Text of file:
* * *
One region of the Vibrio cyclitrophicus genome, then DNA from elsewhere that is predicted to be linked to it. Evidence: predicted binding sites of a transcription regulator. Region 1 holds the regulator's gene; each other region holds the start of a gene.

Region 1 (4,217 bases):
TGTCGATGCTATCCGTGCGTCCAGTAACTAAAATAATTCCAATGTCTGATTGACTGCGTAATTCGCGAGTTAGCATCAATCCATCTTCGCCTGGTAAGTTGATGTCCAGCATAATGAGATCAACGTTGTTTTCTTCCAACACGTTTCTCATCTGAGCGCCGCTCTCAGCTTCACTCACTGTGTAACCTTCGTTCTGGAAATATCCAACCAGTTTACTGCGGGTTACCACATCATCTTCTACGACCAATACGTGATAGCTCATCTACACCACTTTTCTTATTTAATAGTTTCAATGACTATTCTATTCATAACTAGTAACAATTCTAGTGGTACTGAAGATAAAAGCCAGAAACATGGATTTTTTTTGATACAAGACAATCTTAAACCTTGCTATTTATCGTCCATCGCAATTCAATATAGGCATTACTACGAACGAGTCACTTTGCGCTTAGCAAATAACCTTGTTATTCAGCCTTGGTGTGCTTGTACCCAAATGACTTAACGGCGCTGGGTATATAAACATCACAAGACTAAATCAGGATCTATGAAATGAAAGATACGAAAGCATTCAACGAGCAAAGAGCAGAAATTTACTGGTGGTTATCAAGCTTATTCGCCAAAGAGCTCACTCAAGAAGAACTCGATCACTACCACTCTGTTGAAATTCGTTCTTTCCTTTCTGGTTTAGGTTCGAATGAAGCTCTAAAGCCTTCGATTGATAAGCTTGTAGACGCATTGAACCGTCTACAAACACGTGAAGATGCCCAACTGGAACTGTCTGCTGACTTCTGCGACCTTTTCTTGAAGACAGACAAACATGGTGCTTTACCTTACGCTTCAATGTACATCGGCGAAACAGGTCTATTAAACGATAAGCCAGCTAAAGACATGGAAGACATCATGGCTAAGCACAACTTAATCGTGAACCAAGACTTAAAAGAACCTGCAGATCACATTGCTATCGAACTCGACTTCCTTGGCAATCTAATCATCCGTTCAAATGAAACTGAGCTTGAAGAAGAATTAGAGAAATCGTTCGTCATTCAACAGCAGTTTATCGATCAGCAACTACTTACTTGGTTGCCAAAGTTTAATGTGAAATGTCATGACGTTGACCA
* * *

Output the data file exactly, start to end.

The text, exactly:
One region of the Vibrio cyclitrophicus genome, then DNA from elsewhere that is predicted to be linked to it. Evidence: predicted binding sites of a transcription regulator. Region 1 holds the regulator's gene; each other region holds the start of a gene.

Region 1 (4,217 bases):
TGTCGATGCTATCCGTGCGTCCAGTAACTAAAATAATTCCAATGTCTGATTGACTGCGTAATTCGCGAGTTAGCATCAATCCATCTTCGCCTGGTAAGTTGATGTCCAGCATAATGAGATCAACGTTGTTTTCTTCCAACACGTTTCTCATCTGAGCGCCGCTCTCAGCTTCACTCACTGTGTAACCTTCGTTCTGGAAATATCCAACCAGTTTACTGCGGGTTACCACATCATCTTCTACGACCAATACGTGATAGCTCATCTACACCACTTTTCTTATTTAATAGTTTCAATGACTATTCTATTCATAACTAGTAACAATTCTAGTGGTACTGAAGATAAAAGCCAGAAACATGGATTTTTTTTGATACAAGACAATCTTAAACCTTGCTATTTATCGTCCATCGCAATTCAATATAGGCATTACTACGAACGAGTCACTTTGCGCTTAGCAAATAACCTTGTTATTCAGCCTTGGTGTGCTTGTACCCAAATGACTTAACGGCGCTGGGTATATAAACATCACAAGACTAAATCAGGATCTATGAAATGAAAGATACGAAAGCATTCAACGAGCAAAGAGCAGAAATTTACTGGTGGTTATCAAGCTTATTCGCCAAAGAGCTCACTCAAGAAGAACTCGATCACTACCACTCTGTTGAAATTCGTTCTTTCCTTTCTGGTTTAGGTTCGAATGAAGCTCTAAAGCCTTCGATTGATAAGCTTGTAGACGCATTGAACCGTCTACAAACACGTGAAGATGCCCAACTGGAACTGTCTGCTGACTTCTGCGACCTTTTCTTGAAGACAGACAAACATGGTGCTTTACCTTACGCTTCAATGTACATCGGCGAAACAGGTCTATTAAACGATAAGCCAGCTAAAGACATGGAAGACATCATGGCTAAGCACAACTTAATCGTGAACCAAGACTTAAAAGAACCTGCAGATCACATTGCTATCGAACTCGACTTCCTTGGCAATCTAATCATCCGTTCAAATGAAACTGAGCTTGAAGAAGAATTAGAGAAATCGTTCGTCATTCAACAGCAGTTTATCGATCAGCAACTACTTACTTGGTTGCCAAAGTTTAATGTGAAATGTCATGACGTTGACCA